Cardinal Urosa: Amazon Synod Must Proclaim Christ, Church’s Main Mission
SPECIAL TO THE REGISTER: The archbishop emeritus of Caracas, Venezuela, points to the key to revitalizing the Church.
We are now nearing the end of the Pan-Amazon synod. We have already seen the results of the various circuli minores (small working groups), most interesting and challenging; some quite innovative. These proposals will, of course, need to be subjected to the final vote. No matter what the result of this will be, I would like to point out in this article the key point of importance for the revitalization of the Church in Amazonia.
The synod must clearly announce that the fundamental mission of the Church is to proclaim Jesus Christ as our Savior.
And this applies as much to the indigenous communities of the missionary vicariates as to the churches already established as archdioceses and dioceses of the universal Church. It is important to strengthen the evangelization work and the clear, explicit and overt proclamation of Jesus as the Way, the Truth and the Life, he in whom the mystery of the human being is deciphered and in whom all human wisdom makes sense. This is clearly affirmed by Vatican Council II in the pastoral constitution Gaudium et Spes (10 and 22).
The Fundamental Mission of the Church: to Evangelize
There is no doubt that the fundamental mission of the Church is to announce Jesus Christ. This point has been well pointed out by one of the circuli minores. They did an excellent job of enunciating this. It is indeed the center of the mission of the Church. All other subjects: the ecological, the social, the cultural and even the pastoral aspects like ministries, organization and authority in the Church are important, certainly; but they are secondary.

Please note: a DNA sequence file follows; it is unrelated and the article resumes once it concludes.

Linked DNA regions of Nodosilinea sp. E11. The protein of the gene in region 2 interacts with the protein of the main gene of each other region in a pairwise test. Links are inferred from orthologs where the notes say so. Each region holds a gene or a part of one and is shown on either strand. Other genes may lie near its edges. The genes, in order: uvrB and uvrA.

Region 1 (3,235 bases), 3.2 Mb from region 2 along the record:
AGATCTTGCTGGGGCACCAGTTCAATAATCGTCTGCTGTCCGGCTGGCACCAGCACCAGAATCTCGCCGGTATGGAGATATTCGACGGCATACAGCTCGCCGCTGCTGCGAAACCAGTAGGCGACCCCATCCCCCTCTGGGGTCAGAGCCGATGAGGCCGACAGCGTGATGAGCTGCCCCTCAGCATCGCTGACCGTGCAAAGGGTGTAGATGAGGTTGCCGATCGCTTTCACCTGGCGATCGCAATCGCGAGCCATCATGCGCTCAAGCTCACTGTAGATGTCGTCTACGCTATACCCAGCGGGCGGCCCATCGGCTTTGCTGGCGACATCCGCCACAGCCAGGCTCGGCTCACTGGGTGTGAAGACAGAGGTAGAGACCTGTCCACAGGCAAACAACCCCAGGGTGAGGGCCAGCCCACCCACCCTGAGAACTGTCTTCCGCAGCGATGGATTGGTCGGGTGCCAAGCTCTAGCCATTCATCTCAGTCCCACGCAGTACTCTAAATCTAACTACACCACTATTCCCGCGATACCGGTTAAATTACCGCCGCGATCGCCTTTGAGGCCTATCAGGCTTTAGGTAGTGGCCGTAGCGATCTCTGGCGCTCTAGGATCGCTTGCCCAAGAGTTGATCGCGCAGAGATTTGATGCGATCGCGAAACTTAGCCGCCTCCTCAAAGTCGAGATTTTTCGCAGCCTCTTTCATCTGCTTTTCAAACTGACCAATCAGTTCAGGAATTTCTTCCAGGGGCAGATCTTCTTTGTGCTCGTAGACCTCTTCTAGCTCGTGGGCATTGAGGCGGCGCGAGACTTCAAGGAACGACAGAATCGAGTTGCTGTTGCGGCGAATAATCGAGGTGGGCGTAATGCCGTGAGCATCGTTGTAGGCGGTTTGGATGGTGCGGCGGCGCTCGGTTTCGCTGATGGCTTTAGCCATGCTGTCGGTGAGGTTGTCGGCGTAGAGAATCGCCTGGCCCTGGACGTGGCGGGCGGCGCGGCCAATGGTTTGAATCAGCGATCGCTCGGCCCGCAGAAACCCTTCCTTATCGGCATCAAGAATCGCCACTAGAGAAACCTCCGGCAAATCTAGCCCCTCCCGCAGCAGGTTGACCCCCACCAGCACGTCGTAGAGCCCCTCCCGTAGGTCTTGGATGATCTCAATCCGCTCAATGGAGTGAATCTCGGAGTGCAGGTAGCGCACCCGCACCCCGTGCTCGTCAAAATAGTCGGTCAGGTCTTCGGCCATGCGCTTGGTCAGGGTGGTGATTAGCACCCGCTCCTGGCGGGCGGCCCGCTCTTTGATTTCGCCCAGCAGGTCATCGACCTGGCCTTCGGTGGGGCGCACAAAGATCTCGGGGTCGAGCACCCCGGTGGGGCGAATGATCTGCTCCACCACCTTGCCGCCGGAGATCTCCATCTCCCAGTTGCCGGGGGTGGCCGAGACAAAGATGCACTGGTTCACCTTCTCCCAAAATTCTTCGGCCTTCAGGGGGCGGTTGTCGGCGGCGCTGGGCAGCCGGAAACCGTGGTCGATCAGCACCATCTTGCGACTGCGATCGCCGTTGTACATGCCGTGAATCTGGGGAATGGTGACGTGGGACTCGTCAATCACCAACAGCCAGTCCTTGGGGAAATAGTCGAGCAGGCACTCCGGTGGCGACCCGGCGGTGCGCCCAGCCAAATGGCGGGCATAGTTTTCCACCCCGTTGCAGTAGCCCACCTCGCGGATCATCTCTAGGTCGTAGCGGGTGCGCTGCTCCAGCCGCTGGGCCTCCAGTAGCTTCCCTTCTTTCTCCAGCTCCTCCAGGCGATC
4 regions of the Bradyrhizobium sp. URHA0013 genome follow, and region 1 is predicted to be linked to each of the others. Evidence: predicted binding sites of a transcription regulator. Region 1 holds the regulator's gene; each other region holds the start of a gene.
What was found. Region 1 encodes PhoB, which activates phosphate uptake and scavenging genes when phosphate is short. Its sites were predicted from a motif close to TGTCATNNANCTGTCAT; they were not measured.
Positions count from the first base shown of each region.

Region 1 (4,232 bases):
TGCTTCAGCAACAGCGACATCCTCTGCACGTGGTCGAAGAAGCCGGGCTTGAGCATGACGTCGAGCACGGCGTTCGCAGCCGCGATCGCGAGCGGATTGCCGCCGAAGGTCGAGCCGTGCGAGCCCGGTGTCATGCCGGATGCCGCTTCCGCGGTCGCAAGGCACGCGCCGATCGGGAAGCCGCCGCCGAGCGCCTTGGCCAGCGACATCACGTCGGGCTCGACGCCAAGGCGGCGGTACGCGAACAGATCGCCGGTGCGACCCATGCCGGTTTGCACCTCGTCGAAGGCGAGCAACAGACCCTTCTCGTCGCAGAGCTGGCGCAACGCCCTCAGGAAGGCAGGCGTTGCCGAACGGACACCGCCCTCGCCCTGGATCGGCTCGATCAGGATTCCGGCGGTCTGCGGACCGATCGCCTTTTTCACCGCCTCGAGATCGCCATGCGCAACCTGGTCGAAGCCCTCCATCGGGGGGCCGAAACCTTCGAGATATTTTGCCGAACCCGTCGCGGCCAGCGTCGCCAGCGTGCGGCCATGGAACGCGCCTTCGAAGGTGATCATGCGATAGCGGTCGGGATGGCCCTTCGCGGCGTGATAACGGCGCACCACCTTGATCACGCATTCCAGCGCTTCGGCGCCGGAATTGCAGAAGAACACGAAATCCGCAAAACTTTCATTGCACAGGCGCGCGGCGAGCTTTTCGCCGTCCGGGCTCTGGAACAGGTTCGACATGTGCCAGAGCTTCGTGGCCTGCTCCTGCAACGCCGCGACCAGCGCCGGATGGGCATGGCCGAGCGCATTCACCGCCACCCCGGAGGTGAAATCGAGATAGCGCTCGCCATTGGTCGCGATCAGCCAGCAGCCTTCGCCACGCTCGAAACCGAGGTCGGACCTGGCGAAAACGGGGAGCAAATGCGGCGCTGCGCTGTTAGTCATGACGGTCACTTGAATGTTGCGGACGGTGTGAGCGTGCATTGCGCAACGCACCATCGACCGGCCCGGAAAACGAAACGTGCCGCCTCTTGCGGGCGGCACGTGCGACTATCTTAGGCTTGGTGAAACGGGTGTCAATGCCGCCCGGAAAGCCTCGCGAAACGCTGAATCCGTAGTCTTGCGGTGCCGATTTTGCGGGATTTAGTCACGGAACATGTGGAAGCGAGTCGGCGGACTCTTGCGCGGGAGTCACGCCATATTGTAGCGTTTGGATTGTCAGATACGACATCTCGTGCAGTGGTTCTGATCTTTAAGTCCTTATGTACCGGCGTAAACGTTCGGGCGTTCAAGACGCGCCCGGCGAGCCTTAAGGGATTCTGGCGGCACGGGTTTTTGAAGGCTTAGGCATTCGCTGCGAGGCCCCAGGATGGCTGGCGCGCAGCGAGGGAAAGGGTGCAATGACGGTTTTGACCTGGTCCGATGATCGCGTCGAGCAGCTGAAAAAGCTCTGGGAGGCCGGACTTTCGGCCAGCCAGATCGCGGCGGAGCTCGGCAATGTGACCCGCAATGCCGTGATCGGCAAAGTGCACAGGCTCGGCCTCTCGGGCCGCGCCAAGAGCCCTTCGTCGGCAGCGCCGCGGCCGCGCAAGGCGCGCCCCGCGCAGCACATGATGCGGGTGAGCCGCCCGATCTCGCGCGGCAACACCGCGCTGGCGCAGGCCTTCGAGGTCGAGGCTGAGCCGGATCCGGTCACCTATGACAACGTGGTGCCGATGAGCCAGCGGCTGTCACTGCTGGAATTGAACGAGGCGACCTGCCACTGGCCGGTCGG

What is truly important is that the Catholic Church in Amazonia, as in the rest of the world, live and announce with the joy of the Gospel — as Pope Frances asks us — its faith in Jesus, God of God, light of light, true God of true God, the King of Kings, and the Lord of Lords, the beginning and the end.
As we said with respect in earlier reflections upon the instrumentum laboris (working document), it would be important to study why, in spite of the great and sacrificial, constant labor and presence of many missionaries, the Protestant churches have grown, while the fruits of our pastoral work have not been what was hoped for. Many of the indigenous communities are grateful for the social work of the Catholic missionaries but prefer the Protestant churches. One of the circui minores stressed this point. Sadly, the instrumentum laboris did not study the causes of this basic reality.